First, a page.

Born in 1978 in Athens, she studied Painting at the Academy of Fine Arts of Florence (1997-2001). During the years 2001-2014 she lived and worked between Athens, Southern Crete, and New York. She is organiser and instructor of Painting at the Mudhouse Residency, in Agios Ioannis, Crete. Works by her can be found in the Vorres Museum Collection, the Emfietzoglou Collection and other private collections. She lives and works in Athens and Southern Crete.
curated by Elisabeth Plessa•
“1 + 1 = 1” •
Medusa Art Gallery•
Art Space 24•
Art Space 24•
The Compound of the Sum
The current group of works by Varvara Liakounakou presents the two-way creative process that gave birth to her recent drawings and paintings, whose main theme is the relationship between binary forms, in the light of Tarkovsky’s equation “1 + 1 = 1”.
If the earlier works by Liakounakou were dominated by dark blue, deep brown and ochre, in essentially monochromatic compositions, the current drawings and oils are characterized by a bold colour explosion that moves between bright colours and absolute black-and-white, freeing the forms and their matter from the dark depth of the painterly surface. The dimensions have also changed dramatically, because the artist has dared to create on the canvas full-length natural-size figures, which are transformed into autonomous presences addressing us frontally, since they dominate the painterly void with monumental properties.
Starting from the previous mother-child complexes and the subsequent swirling tango figures, the standing pairs in these large works resulted from the numerous drawings produced over the last ten years, stemming from a common iconography and technique. The oils maintain the intensity of the vibrating gestural line of the drawings, cutting across the canvas repeatedly, while characterized by a sculptural quality generating pyramidal forms, small domes, twirling around their fusion. However, the element of dance is no longer a centrifugal force but a form-connecting mechanism. Just as the enigmatic smiles on the faces are no longer elements of expression but tools for bringing together these monolithic volumes, where drawing and colour coexist on flat surfaces that offer endlessly the occasion for abstraction, that is, the occasion for painting.
Everything is determined by the creation process of the work, the manipulation of light and colour, and the placement of the figures in space. The outlines, the shade gradations and the alternations of tones are born through the thickening and thinning of the ink and oil, forming self-luminous volumes – light is not shone on them from an external source but comes from within, through the grids of the lines. If Liakounakou’s figures once used to lose their colour in the fading of light, they now depict the point where they discover light.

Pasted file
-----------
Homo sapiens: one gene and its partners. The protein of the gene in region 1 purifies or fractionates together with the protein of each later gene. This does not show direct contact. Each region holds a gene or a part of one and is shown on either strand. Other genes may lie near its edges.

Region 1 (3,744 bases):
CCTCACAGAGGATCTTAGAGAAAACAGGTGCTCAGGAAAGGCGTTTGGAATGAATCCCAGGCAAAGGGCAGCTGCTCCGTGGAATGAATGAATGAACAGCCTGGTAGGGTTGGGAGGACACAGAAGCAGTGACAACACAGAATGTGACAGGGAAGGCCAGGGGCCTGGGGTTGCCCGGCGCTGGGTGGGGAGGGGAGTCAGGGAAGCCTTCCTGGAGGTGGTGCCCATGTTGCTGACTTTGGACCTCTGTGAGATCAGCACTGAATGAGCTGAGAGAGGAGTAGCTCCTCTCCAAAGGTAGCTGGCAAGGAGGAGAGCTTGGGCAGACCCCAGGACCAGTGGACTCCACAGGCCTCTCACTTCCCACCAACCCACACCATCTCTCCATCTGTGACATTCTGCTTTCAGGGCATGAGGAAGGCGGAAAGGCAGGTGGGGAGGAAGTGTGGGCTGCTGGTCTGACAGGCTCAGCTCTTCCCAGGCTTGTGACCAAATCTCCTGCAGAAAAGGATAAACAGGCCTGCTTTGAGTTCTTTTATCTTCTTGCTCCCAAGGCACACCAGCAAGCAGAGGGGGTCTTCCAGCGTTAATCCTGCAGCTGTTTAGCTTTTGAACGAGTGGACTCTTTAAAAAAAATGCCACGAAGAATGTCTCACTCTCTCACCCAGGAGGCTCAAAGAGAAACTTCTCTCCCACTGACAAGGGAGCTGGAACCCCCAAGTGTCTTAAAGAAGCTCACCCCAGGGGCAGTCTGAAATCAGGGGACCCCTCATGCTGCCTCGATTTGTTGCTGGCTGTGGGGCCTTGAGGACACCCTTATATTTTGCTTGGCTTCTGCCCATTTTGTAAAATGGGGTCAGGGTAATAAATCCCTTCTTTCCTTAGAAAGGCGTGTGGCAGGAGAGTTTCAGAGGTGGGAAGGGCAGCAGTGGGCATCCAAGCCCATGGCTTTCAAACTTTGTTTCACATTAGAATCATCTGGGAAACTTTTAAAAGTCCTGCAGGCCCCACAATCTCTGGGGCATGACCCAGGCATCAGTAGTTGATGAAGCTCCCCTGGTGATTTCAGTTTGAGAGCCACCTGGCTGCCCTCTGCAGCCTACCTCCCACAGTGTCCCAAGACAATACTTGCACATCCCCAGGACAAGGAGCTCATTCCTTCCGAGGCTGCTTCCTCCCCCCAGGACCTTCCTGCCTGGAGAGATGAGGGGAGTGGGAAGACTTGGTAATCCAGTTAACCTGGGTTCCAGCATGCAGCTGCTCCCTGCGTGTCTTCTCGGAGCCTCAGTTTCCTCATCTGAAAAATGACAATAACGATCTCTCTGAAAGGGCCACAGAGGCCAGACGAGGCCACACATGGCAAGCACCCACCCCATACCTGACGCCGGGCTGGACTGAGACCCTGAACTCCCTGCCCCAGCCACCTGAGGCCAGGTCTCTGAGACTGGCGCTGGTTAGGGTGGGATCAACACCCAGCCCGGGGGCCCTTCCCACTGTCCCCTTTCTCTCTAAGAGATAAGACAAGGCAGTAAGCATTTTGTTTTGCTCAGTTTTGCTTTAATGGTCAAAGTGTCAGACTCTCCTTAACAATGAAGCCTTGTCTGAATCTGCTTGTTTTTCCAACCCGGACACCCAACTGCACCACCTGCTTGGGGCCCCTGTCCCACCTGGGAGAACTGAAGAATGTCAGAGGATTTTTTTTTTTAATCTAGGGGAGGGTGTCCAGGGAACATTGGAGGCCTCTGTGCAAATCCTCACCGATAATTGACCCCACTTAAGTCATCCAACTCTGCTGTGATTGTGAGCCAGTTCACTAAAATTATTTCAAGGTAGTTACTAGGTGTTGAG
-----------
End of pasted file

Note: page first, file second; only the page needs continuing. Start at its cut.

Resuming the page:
Colour is no longer embossed on the canvas, but asserts transparency. The struggle with the materials is no longer the subject of Liakounakou’s works, because matter no longer resists her – the incisions on the oil pastels have willingly become both surface and content, shaping organically the subject matter of her works, through the act of painting itself. In both the drawings and the oils, the figures are depicted once again schematized, reduced to heads, torsos and arms, but now they are usually depicted in pairs, with their lower limbs outside the painting’s frame. Because what matters to the painter is located in the centre: in the close embrace of the two figures, which are not added together but are integrated in a single, unbreakable form.
As if portrayed in Byzantine icons, the standing figures by Varvara Liakounakou include a subtle eroticism in their embrace, possibly her own curiosity about “why things are attracted and magnetized, and why they are repelled”, why things are both intangible energy and perishable body. By drawing the specific melting point of line and colour, the union of two forms into one, an image is recorded of the physical information exchanged within the enclave of two human bodies’ embrace. This painterly and mental union ultimately depicts the unity of form and content, it depicts wholeness – the mirror image of an indivisible and inseparable Self.